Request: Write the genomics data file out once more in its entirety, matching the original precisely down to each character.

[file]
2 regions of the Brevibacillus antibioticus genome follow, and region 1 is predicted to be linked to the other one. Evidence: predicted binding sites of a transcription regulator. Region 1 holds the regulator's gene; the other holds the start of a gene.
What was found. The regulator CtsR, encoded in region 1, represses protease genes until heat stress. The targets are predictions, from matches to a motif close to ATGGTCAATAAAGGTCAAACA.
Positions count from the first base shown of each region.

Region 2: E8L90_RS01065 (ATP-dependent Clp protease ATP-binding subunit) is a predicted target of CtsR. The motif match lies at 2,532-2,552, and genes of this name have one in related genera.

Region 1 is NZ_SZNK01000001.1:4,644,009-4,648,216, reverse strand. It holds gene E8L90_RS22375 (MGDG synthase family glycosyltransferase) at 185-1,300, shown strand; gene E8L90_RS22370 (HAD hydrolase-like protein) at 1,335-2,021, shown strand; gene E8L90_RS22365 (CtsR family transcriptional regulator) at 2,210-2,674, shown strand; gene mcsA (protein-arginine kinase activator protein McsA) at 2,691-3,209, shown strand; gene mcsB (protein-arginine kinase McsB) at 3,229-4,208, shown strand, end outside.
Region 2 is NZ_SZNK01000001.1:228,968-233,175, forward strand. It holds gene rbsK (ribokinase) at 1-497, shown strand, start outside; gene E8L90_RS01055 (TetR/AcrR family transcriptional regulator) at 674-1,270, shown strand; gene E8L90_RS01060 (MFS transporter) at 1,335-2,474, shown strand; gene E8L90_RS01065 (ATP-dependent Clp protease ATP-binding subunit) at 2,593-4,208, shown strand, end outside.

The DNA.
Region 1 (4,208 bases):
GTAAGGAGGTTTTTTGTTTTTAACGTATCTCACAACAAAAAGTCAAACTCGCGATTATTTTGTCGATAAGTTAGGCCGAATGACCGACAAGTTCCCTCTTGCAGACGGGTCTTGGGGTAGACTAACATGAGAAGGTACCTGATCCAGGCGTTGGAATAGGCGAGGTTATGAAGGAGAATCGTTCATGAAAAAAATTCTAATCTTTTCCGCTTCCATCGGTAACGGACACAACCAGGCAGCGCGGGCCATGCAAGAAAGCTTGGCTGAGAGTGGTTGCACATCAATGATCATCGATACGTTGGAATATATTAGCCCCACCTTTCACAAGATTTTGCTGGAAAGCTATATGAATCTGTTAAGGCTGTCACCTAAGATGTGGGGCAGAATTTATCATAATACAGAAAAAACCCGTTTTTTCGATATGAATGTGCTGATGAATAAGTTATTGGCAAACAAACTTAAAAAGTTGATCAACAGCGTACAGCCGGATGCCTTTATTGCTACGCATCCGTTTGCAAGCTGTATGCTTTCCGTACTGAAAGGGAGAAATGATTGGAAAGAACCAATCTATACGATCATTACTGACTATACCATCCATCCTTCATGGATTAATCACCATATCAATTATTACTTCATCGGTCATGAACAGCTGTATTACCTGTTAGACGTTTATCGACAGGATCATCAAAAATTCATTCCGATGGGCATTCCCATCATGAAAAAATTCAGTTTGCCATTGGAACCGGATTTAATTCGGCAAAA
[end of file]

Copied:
2 regions of the Brevibacillus antibioticus genome follow, and region 1 is predicted to be linked to the other one. Evidence: predicted binding sites of a transcription regulator. Region 1 holds the regulator's gene; the other holds the start of a gene.
What was found. The regulator CtsR, encoded in region 1, represses protease genes until heat stress. The targets are predictions, from matches to a motif close to ATGGTCAATAAAGGTCAAACA.
Positions count from the first base shown of each region.

Region 2: E8L90_RS01065 (ATP-dependent Clp protease ATP-binding subunit) is a predicted target of CtsR. The motif match lies at 2,532-2,552, and genes of this name have one in related genera.

Region 1 is NZ_SZNK01000001.1:4,644,009-4,648,216, reverse strand. It holds gene E8L90_RS22375 (MGDG synthase family glycosyltransferase) at 185-1,300, shown strand; gene E8L90_RS22370 (HAD hydrolase-like protein) at 1,335-2,021, shown strand; gene E8L90_RS22365 (CtsR family transcriptional regulator) at 2,210-2,674, shown strand; gene mcsA (protein-arginine kinase activator protein McsA) at 2,691-3,209, shown strand; gene mcsB (protein-arginine kinase McsB) at 3,229-4,208, shown strand, end outside.
Region 2 is NZ_SZNK01000001.1:228,968-233,175, forward strand. It holds gene rbsK (ribokinase) at 1-497, shown strand, start outside; gene E8L90_RS01055 (TetR/AcrR family transcriptional regulator) at 674-1,270, shown strand; gene E8L90_RS01060 (MFS transporter) at 1,335-2,474, shown strand; gene E8L90_RS01065 (ATP-dependent Clp protease ATP-binding subunit) at 2,593-4,208, shown strand, end outside.

The DNA.
Region 1 (4,208 bases):
GTAAGGAGGTTTTTTGTTTTTAACGTATCTCACAACAAAAAGTCAAACTCGCGATTATTTTGTCGATAAGTTAGGCCGAATGACCGACAAGTTCCCTCTTGCAGACGGGTCTTGGGGTAGACTAACATGAGAAGGTACCTGATCCAGGCGTTGGAATAGGCGAGGTTATGAAGGAGAATCGTTCATGAAAAAAATTCTAATCTTTTCCGCTTCCATCGGTAACGGACACAACCAGGCAGCGCGGGCCATGCAAGAAAGCTTGGCTGAGAGTGGTTGCACATCAATGATCATCGATACGTTGGAATATATTAGCCCCACCTTTCACAAGATTTTGCTGGAAAGCTATATGAATCTGTTAAGGCTGTCACCTAAGATGTGGGGCAGAATTTATCATAATACAGAAAAAACCCGTTTTTTCGATATGAATGTGCTGATGAATAAGTTATTGGCAAACAAACTTAAAAAGTTGATCAACAGCGTACAGCCGGATGCCTTTATTGCTACGCATCCGTTTGCAAGCTGTATGCTTTCCGTACTGAAAGGGAGAAATGATTGGAAAGAACCAATCTATACGATCATTACTGACTATACCATCCATCCTTCATGGATTAATCACCATATCAATTATTACTTCATCGGTCATGAACAGCTGTATTACCTGTTAGACGTTTATCGACAGGATCATCAAAAATTCATTCCGATGGGCATTCCCATCATGAAAAAATTCAGTTTGCCATTGGAACCGGATTTAATTCGGCAAAA